Goliath vs Hlophe: Deputy claims Cape Judge President wanted judges ‘favourably disposed’ to Zuma on nuclear deal case

Western Cape Judge President John Hlophe.
Western Cape Judge President John Hlophe.
Photo: Felix Dlangamandla

In a blistering complaint to the Judicial Service Commission, the deputy judge president (DJP) in the Western Cape has alleged that her boss, Judge President John Hlophe, wanted certain appointments in a nuclear case in which former president Jacob Zuma was a respondent.

Deputy Judge President Patricia Goliath claimed, in a 14-page affidavit, that Hlophe wanted judges who were perceived as "favourably disposed" to Zuma to preside over the so-called Earthlife Africa case involving the nuclear deal.

She said Hlophe told her criticism against the former president about the nuclear deal was "unwarranted".

"He attempted to influence me to allocate the matter to two judges he perceived to be favourably disposed to the former president," she said in the affidavit.

"I immediately dismissed the idea and referred him to a Daily Maverick article in which negative aspersions were cast on his allocation in another matter. Although unhappy, he did not pursue the matter and we agreed upon the two judges subsequently appointed to hear the matter."

She raised the issue when making the claim that the judge president (JP) accused her of not supporting him.

"I accept that on several occasions we had disagreements. I sought on those occasion[s] to uphold and protect the Constitution in keeping with my oath, especially when his conduct fell short of an acceptable standard."

READ MORE: Hlophe v Goliath: Scathing complaint lodged against Cape's most senior judge

In the Western Cape High Court in October 2015, Earthlife Africa and the Southern African Faith Communities' Environment Institute (Safcei) challenged government's decision to buy 9.6 GW of nuclear power without debating it in Parliament first, thus flouting democratic processes, Fin24 reported at the time.

The applicants argued in court papers that the government could not afford the mooted R1 trillion nuclear price tag, adding that it acted in secret when it signed an agreement with Russia as part of the procurement plans for a nuclear build programme.

The government, however, countered that South Africa needed nuclear energy as a form of base load power as coal-fired power stations were being phased out.

At the time, Zuma stated that nuclear energy would only be procured at a pace and scale the government could afford.

Not the first complaint

In 2017, Judge Lee Bozalek ruled that the government's attempts to secure the nuclear energy were unlawful, including the initial determination to procure nuclear energy in 2013, the co-operation agreements signed with Russia, the US and South Korea, as well as former energy minister Tina Joemat-Pettersson's decision to hand over the procurement of nuclear energy to Eskom in 2016.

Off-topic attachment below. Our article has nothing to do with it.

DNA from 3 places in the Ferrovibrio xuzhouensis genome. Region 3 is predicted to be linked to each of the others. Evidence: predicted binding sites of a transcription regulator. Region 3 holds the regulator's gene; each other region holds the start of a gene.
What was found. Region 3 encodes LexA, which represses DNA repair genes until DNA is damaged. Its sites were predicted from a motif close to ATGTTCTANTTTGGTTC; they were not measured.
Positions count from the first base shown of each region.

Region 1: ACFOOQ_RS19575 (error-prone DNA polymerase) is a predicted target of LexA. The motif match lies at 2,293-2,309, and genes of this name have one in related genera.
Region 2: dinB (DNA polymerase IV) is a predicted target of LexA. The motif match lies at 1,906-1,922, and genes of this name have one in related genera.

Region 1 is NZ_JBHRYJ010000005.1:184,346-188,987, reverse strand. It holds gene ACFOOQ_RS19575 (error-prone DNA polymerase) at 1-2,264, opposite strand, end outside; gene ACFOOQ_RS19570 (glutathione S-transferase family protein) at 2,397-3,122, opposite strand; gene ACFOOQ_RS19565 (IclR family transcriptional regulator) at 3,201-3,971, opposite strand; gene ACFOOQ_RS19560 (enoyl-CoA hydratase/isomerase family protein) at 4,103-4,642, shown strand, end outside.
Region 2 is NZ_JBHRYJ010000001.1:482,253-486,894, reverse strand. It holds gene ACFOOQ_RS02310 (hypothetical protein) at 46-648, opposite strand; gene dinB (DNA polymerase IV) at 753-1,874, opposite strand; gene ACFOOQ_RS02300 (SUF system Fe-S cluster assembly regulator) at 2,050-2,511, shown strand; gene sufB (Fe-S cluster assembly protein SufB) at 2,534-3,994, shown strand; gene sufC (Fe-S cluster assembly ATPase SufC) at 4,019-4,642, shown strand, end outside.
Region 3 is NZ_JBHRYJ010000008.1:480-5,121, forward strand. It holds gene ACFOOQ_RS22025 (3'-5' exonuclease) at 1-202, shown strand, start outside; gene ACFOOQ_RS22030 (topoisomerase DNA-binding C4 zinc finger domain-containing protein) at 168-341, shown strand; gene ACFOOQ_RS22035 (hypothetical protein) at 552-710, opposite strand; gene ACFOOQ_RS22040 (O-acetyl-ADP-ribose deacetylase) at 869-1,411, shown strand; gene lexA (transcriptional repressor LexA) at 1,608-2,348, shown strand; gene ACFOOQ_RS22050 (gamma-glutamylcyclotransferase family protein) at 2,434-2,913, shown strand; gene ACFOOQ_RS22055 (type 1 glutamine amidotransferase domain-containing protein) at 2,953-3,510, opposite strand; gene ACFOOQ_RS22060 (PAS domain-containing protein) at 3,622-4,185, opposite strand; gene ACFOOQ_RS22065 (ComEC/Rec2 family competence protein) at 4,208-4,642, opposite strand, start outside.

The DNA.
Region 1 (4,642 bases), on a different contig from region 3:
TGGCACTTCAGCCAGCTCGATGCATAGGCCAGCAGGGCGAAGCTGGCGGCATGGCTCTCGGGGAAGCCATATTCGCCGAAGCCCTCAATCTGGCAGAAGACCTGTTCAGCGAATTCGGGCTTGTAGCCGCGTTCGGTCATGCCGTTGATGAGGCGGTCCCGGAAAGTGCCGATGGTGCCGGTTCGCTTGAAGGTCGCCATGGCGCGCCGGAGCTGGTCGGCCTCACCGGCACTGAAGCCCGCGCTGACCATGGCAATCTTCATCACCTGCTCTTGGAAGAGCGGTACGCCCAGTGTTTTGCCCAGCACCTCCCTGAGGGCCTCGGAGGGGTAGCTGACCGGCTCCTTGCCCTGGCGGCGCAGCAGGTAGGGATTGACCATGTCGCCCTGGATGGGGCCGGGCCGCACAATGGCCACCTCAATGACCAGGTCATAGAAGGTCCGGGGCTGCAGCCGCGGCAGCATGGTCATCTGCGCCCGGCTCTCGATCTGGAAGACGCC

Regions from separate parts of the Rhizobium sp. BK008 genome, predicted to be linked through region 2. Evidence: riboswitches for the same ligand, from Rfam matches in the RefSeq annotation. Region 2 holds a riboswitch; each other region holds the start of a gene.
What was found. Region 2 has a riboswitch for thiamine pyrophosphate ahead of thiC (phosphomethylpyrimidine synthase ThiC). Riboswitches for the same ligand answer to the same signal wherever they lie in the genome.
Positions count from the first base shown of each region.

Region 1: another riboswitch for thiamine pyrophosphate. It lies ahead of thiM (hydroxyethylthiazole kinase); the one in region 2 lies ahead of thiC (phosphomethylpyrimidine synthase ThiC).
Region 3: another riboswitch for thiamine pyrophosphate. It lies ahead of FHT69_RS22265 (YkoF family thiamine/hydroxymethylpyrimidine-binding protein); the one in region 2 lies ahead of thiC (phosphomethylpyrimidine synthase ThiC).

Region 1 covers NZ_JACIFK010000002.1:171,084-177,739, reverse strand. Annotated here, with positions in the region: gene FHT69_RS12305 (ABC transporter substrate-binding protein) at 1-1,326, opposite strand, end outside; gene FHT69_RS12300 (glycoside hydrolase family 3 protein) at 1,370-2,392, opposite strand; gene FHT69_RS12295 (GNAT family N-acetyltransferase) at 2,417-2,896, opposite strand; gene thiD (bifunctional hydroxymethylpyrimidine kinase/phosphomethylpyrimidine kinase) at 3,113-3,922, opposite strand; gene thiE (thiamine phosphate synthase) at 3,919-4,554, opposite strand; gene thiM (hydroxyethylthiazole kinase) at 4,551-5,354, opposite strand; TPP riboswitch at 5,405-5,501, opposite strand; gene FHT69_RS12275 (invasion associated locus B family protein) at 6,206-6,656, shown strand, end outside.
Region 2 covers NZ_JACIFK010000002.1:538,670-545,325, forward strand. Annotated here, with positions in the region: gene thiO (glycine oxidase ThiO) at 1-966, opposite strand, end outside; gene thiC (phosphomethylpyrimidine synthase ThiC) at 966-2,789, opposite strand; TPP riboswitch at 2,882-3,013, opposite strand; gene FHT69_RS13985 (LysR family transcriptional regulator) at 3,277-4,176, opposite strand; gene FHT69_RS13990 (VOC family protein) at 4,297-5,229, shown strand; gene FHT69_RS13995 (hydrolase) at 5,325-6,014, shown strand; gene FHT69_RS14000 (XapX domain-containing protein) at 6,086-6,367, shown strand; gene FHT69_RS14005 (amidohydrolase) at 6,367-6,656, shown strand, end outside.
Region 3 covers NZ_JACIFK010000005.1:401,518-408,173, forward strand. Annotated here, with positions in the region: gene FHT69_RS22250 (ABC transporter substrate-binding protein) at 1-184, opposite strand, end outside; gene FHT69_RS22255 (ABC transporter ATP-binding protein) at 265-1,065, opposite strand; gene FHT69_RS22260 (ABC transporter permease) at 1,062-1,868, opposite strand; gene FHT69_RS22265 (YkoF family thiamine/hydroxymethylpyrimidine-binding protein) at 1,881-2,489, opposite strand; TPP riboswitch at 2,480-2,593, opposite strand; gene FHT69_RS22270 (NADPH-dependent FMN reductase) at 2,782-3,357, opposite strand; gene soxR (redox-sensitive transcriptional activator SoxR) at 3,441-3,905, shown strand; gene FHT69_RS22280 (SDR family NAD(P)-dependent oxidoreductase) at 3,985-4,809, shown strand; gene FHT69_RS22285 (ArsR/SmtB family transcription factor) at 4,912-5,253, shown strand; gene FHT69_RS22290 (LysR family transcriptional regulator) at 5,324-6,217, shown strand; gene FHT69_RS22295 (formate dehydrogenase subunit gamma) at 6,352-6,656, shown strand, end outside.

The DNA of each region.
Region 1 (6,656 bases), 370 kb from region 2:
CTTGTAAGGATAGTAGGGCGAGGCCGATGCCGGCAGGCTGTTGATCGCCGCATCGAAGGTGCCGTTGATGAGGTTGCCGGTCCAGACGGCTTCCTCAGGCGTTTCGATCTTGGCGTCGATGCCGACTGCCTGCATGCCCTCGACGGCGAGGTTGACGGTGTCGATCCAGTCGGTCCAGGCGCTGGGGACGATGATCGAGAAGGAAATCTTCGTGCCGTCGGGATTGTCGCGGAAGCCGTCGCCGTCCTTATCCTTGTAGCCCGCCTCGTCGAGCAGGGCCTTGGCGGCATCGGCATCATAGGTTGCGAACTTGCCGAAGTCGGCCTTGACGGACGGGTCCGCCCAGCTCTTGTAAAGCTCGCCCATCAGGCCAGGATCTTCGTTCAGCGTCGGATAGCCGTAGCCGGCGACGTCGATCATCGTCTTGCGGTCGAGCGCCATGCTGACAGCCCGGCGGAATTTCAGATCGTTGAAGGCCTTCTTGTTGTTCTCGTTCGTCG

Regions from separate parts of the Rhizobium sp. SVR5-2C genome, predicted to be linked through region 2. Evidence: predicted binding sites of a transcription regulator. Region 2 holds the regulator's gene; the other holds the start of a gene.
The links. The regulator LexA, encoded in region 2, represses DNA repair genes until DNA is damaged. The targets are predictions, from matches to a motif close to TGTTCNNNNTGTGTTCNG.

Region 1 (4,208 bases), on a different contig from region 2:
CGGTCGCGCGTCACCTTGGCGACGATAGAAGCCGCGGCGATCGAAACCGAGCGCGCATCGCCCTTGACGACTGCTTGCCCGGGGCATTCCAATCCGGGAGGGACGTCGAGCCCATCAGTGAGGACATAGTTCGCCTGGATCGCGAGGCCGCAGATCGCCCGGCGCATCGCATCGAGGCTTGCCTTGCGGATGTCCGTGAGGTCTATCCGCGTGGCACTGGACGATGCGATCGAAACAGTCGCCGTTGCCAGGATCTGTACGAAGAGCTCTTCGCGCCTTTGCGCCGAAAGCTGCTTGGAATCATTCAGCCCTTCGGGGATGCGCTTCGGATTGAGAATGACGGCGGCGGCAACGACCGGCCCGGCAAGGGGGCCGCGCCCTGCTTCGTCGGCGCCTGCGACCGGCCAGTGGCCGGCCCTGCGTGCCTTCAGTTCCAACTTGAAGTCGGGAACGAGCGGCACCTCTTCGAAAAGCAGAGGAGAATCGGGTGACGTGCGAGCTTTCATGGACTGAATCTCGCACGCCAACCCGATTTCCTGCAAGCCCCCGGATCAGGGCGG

It is not the first time that a complaint has been raised about Hlophe.

News24 previously reported that it was alleged that he tried to influence Constitutional Court judges in a case involving Zuma.

A complaint was laid by the full Constitutional Court Bench after he allegedly approached justices Bess Nkabinde and Christopher Jafta to improperly influence them in a case before the apex court.

A tribunal was set up at the recommendation of a subcommittee of the Judicial Service Commission in 2013.

It has not yet commenced.

Goliath's claims were part of a larger complaint which includes allegations of verbal abuse, victimisation, preferential treatment of his wife, Judge Gayaat Salie-Hlophe, and even the physical assault of an unnamed subordinate.

But attorney Barnabas Xulu, who represents Hlophe and his wife, said the complaint contained gossip, rumours and information "obtained from the grapevine", adding that it brought disrepute to the court.

Xulu added that the complaint had "nothing to do with judicial misconduct but a series of gossips, rumour-mongering and information allegedly obtained from the grapevine".

According to him, the deputy judge president "obviously disagrees with the management of the division which is solely reserved for the JP".

Xulu said it was "well known" that because of this, tension existed between Goliath and Hlophe and that it was "unfortunate" that the complaint, "rather than raise legitimate issues that improve this performance, brings disrepute to the court".

Hlophe, he said, would "demonstrate at the right time, before the correct forum, that the complaint revealed a deeply worrying standard of judicial competence from a member of the Bench in the position of the DJP", adding that it would be unconstitutional for a judge president to allocate cases to judges in the division based on the date of their appointment.

Hlophe intended to show there is no merit to the complaint which, Xulu said, brought the administration of justice "into serious disrepute" based on irrelevant material and "vague and embarrassing" information.

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